Chapter 5 MHR.docx

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21 Mar 2012
Chapter 5 MHR
- Human resources planning is when we determine the future qualifications of the HR position to
make sure that the company will be equipped with the people who possess the skills to perform
the job and meet the strategic objectives
- The key steps in HRP involve predicting future demand for labor, analyzing the labor supply and
planning and implementing HR programs to balance supply and demand
- No HRP or poor HRP will lead to high costs when unstaffed positions create costly inefficiencies
and when severance pay is required for large numbers of employees being laid off
- HRP proactive is a dynamic process where it expects and influences an organization’s future by
determining the demand for and supply of employees under changing conditions and by
developing plans and activities to satisfy their needs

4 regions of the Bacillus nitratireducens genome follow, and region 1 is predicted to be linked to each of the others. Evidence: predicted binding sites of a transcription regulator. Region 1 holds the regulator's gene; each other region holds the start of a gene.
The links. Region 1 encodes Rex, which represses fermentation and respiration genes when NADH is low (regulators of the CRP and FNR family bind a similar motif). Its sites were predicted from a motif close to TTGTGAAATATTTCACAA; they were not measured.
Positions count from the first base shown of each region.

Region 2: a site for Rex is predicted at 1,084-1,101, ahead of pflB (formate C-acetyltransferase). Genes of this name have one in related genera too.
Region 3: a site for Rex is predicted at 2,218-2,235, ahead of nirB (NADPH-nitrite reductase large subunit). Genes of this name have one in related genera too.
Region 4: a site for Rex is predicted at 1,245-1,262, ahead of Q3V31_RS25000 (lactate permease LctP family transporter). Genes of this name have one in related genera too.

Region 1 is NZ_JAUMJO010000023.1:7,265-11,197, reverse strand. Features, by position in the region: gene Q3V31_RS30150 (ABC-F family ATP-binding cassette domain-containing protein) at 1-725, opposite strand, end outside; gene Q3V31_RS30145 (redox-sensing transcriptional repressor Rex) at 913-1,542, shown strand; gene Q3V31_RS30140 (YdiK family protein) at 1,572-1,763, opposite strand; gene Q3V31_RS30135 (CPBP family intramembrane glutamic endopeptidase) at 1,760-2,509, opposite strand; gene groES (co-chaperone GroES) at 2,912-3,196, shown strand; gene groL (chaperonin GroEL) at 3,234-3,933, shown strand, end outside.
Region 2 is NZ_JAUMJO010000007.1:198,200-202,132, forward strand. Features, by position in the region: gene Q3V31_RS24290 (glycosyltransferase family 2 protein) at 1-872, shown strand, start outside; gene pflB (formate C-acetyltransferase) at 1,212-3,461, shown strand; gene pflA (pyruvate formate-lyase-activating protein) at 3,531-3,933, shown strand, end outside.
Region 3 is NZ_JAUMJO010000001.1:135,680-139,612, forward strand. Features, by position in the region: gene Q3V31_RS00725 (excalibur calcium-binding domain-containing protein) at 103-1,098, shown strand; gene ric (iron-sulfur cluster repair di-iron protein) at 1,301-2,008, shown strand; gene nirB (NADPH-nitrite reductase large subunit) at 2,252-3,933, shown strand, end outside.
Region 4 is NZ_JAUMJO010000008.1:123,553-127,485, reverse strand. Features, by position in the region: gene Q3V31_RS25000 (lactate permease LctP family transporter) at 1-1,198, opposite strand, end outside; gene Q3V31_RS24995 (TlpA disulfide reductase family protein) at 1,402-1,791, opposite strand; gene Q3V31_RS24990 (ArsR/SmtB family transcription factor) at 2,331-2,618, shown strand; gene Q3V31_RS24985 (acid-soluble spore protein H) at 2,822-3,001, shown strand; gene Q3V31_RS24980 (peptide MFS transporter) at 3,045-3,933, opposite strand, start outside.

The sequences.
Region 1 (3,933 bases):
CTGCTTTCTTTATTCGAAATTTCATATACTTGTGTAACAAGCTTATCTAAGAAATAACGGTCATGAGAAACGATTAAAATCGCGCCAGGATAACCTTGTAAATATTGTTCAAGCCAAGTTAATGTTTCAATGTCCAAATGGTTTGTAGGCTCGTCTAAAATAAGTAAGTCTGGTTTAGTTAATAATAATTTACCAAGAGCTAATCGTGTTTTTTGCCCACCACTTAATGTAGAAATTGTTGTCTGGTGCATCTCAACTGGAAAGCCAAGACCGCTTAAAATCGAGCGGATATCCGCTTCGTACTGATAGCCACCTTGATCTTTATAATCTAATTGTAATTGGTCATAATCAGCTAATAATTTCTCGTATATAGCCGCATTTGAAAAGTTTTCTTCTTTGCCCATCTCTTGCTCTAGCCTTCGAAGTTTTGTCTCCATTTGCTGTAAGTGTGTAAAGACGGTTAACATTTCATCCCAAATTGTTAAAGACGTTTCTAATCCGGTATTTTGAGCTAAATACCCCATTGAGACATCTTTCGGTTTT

- Ineffective HR leads to instances where the department is firing employees while another
department is hiring employees who possess similar skills which decreases the motivation to
work, the productivity and will result in losses
- Ineffective HR planning prevents us from achieving short term operational plans and/or long
range strategic plans
Relationship between HRP and strategic planning
- Because strategic plans are created and developed by people, it is important to determine how
many people will be available as a critical element in the strategic planning process
- HRP and strategic planning are efficient when a negative and interdependent relationship exists
between them
- Failure to combine HRP and strategic planning leads to serious consequences
The importance of environmental scanning
- Environmental scanning is an important aspect of HRP and strategic planning processes, these